On Saturday, in a 5-2 Jays victory over the Tampa Bay Rays, Tellez crushed a two-run homer in the fourth inning against starter Tyler Glasnow to give the Jays their first lead. He added a two-base hit and a single, giving him nine doubles and three homers among his 19 hits with a .404 average. The double was an important part of his audition for the future, coming against tough left-hander Jose Alvarado.

Blue Jay Rowdy Tellez trots home past Rays catcher Jesus Sucre after his two-run homer in the fourth inning of Saturday’s win.  (Tom Szczerbowski / GETTY IMAGES)

“It’s huge and we got another run out of it, put a little cushion for (closer Ken) Giles,” Tellez said. “But it shows something. I’ve been struggling a tad bit against lefties. I’ve been putting (in) good at-bats against them, so confidence isn’t diminished against them. But definitely it’s a good feeling to be able to put a good swing on it and be able to do something for the team.”

Jays rookie left-hander Thomas Pannone made his fifth start in his 11th major-league appearance, going 62/3 innings and allowing a pair of home runs — to Tommy Pham and Jesus Sucre — while walking three and striking out five. It was his third quality start in a row and third straight win, running his record to 4-1 with a 3.58 ERA. What’s impressive about those three starts is that they came against the Indians, Yankees and Rays — all contenders.

“It definitely gives me the confidence that I know my stuff can play here facing good lineups, good hitters, and I’m turning them over pretty well,” the 24-year-old said. “I just want to continue doing that.”

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In the third inning, Pannone allowed a two-out homer then three straight walks, but after a visit from pitching coach Pete Walker he escaped and managed to be effective through 108 pitches with just one more run.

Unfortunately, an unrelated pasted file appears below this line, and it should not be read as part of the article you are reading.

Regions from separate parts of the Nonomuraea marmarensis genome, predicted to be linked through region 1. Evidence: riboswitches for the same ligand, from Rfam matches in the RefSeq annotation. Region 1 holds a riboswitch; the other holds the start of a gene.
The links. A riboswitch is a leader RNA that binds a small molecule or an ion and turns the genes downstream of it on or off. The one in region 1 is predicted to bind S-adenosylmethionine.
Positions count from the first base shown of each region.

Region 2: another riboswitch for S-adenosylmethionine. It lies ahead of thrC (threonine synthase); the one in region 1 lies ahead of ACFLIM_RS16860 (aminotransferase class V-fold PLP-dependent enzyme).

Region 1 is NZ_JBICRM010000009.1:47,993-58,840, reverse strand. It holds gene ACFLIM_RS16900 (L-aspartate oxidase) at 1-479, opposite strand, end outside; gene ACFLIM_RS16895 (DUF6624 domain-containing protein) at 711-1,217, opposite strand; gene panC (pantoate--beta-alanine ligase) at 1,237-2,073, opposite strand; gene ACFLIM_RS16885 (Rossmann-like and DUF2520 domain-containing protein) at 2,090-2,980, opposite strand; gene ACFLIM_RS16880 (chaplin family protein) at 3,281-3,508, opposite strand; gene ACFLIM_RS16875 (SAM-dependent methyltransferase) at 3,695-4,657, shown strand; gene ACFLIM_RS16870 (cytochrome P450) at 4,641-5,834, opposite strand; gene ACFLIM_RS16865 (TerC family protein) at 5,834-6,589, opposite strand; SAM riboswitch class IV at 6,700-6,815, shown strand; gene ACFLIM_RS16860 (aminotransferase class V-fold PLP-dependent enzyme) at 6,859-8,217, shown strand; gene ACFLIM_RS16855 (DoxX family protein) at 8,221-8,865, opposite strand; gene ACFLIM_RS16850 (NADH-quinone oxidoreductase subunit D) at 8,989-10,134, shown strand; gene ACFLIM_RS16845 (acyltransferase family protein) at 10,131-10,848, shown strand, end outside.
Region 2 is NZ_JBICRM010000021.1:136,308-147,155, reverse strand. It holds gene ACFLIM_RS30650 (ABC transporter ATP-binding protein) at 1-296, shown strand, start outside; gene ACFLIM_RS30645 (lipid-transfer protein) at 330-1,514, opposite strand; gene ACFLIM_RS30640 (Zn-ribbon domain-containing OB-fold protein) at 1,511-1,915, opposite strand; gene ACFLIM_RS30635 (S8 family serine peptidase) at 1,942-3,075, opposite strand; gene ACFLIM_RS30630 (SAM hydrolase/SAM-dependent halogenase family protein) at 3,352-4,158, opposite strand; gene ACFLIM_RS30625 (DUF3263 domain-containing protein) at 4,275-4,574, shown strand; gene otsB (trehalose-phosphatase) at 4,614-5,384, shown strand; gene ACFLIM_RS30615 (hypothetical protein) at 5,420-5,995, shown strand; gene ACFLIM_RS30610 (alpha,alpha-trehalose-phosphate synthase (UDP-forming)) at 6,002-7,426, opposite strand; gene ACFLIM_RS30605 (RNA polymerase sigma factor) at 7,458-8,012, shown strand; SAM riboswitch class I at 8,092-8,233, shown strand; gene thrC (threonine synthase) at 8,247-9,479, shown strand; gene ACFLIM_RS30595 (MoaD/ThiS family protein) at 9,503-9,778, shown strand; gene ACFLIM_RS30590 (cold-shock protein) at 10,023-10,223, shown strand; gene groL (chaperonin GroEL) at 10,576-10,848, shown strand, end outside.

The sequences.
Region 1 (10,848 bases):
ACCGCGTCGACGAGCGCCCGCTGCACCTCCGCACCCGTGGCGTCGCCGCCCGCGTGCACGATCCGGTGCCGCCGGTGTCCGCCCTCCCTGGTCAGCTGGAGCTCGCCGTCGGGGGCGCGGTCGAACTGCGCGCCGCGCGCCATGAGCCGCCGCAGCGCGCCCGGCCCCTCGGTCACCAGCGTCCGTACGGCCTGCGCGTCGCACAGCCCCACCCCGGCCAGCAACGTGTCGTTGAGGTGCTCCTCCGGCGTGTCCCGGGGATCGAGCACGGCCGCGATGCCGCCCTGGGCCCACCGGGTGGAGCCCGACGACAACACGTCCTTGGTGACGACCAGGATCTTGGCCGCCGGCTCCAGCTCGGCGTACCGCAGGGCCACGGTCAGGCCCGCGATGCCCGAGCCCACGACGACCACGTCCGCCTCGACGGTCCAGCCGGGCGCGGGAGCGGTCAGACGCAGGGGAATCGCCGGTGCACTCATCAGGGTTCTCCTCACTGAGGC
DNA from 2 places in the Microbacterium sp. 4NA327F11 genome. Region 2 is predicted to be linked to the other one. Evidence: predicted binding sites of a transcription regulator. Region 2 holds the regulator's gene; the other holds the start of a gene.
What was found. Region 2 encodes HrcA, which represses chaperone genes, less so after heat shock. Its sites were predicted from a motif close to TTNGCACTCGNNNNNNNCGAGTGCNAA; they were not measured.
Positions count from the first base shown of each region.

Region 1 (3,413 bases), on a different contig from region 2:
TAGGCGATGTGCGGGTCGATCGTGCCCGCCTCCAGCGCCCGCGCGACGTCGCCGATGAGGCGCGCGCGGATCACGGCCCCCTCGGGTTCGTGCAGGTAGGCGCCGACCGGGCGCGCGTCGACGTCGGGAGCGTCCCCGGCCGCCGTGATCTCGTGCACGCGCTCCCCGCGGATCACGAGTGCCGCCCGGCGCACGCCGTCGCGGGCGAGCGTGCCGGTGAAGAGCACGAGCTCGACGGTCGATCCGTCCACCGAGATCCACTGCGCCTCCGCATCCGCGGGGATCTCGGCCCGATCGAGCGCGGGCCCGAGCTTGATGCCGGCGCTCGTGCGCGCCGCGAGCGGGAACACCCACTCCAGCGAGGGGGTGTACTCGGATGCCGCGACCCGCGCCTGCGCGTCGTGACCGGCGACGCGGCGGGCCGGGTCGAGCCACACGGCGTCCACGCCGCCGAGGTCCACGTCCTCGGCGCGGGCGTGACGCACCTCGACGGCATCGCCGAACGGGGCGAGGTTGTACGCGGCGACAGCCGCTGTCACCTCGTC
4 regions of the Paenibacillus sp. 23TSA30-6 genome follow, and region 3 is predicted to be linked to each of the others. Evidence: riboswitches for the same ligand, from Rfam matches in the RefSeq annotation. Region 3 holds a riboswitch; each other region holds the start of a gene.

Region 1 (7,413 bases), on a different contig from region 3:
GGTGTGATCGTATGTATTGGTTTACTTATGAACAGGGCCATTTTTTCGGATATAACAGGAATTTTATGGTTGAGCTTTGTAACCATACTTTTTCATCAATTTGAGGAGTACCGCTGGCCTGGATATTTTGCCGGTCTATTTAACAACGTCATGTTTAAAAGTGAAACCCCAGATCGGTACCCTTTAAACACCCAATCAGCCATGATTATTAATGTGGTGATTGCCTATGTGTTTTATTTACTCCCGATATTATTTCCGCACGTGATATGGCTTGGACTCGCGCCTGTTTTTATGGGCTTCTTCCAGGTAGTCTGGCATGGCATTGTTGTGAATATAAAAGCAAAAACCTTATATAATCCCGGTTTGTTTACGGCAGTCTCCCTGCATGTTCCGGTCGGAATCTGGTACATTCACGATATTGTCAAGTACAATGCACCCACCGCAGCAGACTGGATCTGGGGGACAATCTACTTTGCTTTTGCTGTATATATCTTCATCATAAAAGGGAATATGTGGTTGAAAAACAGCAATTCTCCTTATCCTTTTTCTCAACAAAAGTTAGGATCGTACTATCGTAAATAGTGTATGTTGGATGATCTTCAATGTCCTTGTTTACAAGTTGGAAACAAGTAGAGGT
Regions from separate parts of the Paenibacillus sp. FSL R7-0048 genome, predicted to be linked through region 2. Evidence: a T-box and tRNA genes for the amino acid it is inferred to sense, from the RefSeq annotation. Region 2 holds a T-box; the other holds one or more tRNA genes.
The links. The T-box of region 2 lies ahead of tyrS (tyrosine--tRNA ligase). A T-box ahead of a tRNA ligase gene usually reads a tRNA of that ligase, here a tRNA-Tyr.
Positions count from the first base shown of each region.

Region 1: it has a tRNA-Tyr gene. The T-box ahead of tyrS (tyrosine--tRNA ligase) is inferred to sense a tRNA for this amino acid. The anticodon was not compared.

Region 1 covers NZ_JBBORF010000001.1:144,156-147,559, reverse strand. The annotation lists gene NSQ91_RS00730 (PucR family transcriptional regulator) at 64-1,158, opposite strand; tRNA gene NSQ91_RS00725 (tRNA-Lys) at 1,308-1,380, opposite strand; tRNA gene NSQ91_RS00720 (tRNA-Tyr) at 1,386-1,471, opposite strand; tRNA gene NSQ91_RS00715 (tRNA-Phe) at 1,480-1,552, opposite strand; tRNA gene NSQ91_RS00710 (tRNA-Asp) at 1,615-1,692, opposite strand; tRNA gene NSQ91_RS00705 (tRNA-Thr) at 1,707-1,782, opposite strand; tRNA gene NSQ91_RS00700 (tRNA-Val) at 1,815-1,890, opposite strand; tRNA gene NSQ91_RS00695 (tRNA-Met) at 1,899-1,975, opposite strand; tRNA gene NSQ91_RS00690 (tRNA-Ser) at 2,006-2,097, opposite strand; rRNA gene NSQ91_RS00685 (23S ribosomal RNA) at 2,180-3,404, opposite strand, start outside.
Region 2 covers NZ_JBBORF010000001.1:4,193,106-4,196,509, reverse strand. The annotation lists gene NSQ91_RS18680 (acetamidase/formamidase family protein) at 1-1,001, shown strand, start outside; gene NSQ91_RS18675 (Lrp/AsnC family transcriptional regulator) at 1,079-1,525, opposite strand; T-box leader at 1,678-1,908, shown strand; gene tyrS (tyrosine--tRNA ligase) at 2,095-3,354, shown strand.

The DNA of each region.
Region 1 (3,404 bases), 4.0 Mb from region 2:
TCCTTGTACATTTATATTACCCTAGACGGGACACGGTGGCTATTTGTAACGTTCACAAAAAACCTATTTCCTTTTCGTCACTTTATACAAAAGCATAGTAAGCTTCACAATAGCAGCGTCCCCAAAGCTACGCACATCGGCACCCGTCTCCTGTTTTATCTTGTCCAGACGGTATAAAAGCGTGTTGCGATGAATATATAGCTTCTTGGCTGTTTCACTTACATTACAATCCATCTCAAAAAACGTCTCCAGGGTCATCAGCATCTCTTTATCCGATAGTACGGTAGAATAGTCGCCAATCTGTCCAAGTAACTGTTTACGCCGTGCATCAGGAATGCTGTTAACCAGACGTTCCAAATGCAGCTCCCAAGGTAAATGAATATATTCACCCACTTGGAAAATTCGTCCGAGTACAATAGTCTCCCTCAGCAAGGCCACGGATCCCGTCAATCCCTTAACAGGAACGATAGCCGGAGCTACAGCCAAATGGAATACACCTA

“After that home run and I walked the next three, I just really needed to slow the game back down,” Pannone admitted. “It kind of sped up and just lost a little bit of feel. Once Pete came out, I kind of took a deep breath and went right back to it, stayed focused on (catcher Reese McGuire’s) mitt and got back to it.”

The Jays have won two of three games in this series. They have struggled against Tampa Bay over the past few years, but perhaps this group of young Jays playing in September has no experience with that history. The Jays are 6-2 in their last eight, and 16-15 in their last 31 contests.

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Tiger Woods is 18 holes away from historic win at Tour Championship




ATLANTA — Eighteen holes rest between Tiger Woods and one of the crowning achievements of his storied career.

Eighteen holes from a comeback for the ages.

Eighteen holes from his first PGA Tour title in more than five years.

On a bright, hot Saturday at East Lake Golf Club, Woods turned golf on its axis and turned a masterful start reminiscent of his best days of yesteryear into a three-shot lead heading into Sunday’s final round of The Tour Championship, the FedExCup finale.

Yes, this could happen. Yes, he could win again 17 months after his spine was fused. Yes, he’s back to being a major contender.

With every part of his game on point, Woods, who shared the 36-hole lead with world No. 1 Justin Rose, made birdie on six of his first seven holes, the lone exception coming at the par-3 second. He didn’t miss a fairway nor a green and his iron play was impeccable. As was his putting stroke as the golf ball found the bottom of the cup after traveling 23 feet on the first, 8 feet on the third, 22 on the fourth, and then from 7, 6 and 5 feet on the next three holes.

More: What has to happen for Tiger Woods to win the FedExCup?

Tiger Tracker: Follow Tiger’s third round hole by hole at Tour Championship

The last birdie came after he rifled a 9-iron from a bunker 160 yards from the seventh green to 5 feet.

During those seven holes, it was vintage 2000 again, or 2001, or 2005 or 2006 or 2007 or 2008, the years he was an intimidating force who ruled over the game. In those seven holes, he reminded all of us how good he was and how good he can be again. In those seven holes, he was scary good, and the massive crowds were roaring their approval.